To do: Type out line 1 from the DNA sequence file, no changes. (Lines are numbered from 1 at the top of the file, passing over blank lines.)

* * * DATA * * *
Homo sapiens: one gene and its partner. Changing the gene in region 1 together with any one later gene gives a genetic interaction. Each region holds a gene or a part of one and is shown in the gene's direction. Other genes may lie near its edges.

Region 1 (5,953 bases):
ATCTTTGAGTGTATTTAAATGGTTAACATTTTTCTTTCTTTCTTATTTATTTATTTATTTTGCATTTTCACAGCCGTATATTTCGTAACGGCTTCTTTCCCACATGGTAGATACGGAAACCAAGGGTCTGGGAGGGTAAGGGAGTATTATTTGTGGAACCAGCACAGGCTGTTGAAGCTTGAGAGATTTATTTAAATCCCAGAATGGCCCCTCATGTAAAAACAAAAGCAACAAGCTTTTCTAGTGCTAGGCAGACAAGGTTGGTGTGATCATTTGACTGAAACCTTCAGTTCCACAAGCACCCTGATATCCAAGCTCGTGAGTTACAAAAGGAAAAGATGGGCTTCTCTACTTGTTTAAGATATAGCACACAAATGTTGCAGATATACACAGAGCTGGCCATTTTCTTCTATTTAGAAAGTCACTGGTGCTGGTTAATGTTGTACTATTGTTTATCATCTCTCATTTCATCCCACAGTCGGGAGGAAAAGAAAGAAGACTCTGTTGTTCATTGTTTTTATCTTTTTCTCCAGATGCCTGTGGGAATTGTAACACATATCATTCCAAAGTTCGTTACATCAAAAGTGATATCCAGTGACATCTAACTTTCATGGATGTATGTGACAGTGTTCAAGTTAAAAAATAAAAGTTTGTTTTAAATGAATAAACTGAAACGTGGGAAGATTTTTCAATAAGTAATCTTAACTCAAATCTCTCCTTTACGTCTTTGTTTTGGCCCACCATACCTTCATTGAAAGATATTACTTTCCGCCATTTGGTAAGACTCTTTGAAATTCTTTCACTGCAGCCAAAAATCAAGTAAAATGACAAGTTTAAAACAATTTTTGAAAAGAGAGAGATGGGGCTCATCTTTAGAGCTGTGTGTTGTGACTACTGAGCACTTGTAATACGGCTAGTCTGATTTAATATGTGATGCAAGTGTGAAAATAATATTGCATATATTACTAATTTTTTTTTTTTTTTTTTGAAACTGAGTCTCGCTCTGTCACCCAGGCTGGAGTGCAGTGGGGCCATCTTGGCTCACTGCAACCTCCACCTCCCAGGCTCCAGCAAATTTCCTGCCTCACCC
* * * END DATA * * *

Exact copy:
Homo sapiens: one gene and its partner. Changing the gene in region 1 together with any one later gene gives a genetic interaction. Each region holds a gene or a part of one and is shown in the gene's direction. Other genes may lie near its edges.